Guyana updating a raft of legislation promoting equal rights
GEORGETOWN, Guyana, Monday July 16, 2012 - Guyana's Parliament is expected to soon debate a controversial bill that would abolish the death penalty and repeal sodomy and cross-dressing laws.
This news comes just days after Guyana's Parliament approved a bill that will allow unmarried couples living together the same inheritance rights as legally married couples.
Legislators approved the bill late Thursday (July 12) and Attorney General Anil Nandlall said it was the first time a bill awarded such rights to unmarried couples and he acknowledged that it should have been approved years ago.
Now, ministers of parliament have reportedly said that they plan to submit the bill to repeal the other colonial-era legislation that enshrined other human rights abuses before legislators break for a two-month recess in early August.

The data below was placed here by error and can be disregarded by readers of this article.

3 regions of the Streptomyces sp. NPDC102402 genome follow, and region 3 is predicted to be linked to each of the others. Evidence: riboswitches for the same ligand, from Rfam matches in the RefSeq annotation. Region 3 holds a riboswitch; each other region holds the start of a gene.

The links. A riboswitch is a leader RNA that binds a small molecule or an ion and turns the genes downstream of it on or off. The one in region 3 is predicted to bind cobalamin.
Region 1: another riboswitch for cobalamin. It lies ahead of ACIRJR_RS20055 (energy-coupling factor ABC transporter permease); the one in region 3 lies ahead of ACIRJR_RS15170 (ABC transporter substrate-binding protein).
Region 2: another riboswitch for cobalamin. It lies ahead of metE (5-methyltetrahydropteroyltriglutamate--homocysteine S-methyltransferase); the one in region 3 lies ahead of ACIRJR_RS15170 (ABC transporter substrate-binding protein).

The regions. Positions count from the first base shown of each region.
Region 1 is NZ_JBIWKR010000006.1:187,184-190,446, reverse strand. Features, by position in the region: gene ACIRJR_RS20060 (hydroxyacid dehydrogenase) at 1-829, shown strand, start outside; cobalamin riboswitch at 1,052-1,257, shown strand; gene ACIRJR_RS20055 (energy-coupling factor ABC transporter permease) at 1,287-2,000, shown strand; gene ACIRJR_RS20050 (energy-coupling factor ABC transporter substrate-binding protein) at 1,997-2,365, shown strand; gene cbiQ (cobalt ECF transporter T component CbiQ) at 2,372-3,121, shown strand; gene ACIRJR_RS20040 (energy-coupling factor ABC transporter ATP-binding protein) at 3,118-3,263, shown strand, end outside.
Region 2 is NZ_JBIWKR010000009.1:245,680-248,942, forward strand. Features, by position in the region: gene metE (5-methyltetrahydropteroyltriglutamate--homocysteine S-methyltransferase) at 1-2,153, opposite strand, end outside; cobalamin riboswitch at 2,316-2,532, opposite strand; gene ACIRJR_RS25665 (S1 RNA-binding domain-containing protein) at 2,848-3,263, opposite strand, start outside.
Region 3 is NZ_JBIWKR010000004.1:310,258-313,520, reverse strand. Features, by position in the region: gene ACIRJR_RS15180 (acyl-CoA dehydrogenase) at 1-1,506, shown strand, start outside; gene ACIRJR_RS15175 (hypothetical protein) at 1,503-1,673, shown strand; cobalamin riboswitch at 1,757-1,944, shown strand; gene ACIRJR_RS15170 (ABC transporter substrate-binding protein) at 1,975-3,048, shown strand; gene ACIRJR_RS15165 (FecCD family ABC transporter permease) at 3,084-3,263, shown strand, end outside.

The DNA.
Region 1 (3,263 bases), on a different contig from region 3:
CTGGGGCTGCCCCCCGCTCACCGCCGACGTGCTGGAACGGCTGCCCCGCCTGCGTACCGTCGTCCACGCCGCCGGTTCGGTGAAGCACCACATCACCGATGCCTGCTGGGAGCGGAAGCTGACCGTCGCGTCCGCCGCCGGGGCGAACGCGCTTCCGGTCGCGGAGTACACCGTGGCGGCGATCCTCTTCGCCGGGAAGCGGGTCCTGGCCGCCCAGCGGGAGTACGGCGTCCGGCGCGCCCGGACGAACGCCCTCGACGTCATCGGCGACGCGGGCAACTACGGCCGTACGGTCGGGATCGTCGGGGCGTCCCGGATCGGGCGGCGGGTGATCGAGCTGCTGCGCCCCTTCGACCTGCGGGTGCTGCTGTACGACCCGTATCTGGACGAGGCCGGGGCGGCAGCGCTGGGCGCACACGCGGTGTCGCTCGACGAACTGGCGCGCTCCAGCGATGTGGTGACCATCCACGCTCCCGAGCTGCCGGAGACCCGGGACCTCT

Human Services Minister Jennifer Webster said Saturday (July 14) that the government would also hold public hearings on the issues.
However, the bill already has reportedly angered religious groups in the conservative Caribbean country.
Under criticism, Guyana's government previously promised United Nations officials they would at least take some of the issues to Parliament.
The country last hanged a prisoner in 1997. More than 30 convicted criminals remain on death row.
The country's laws also allow small fines to be levied for cross-dressing and up to 25 years in prison for people convicted of sodomy.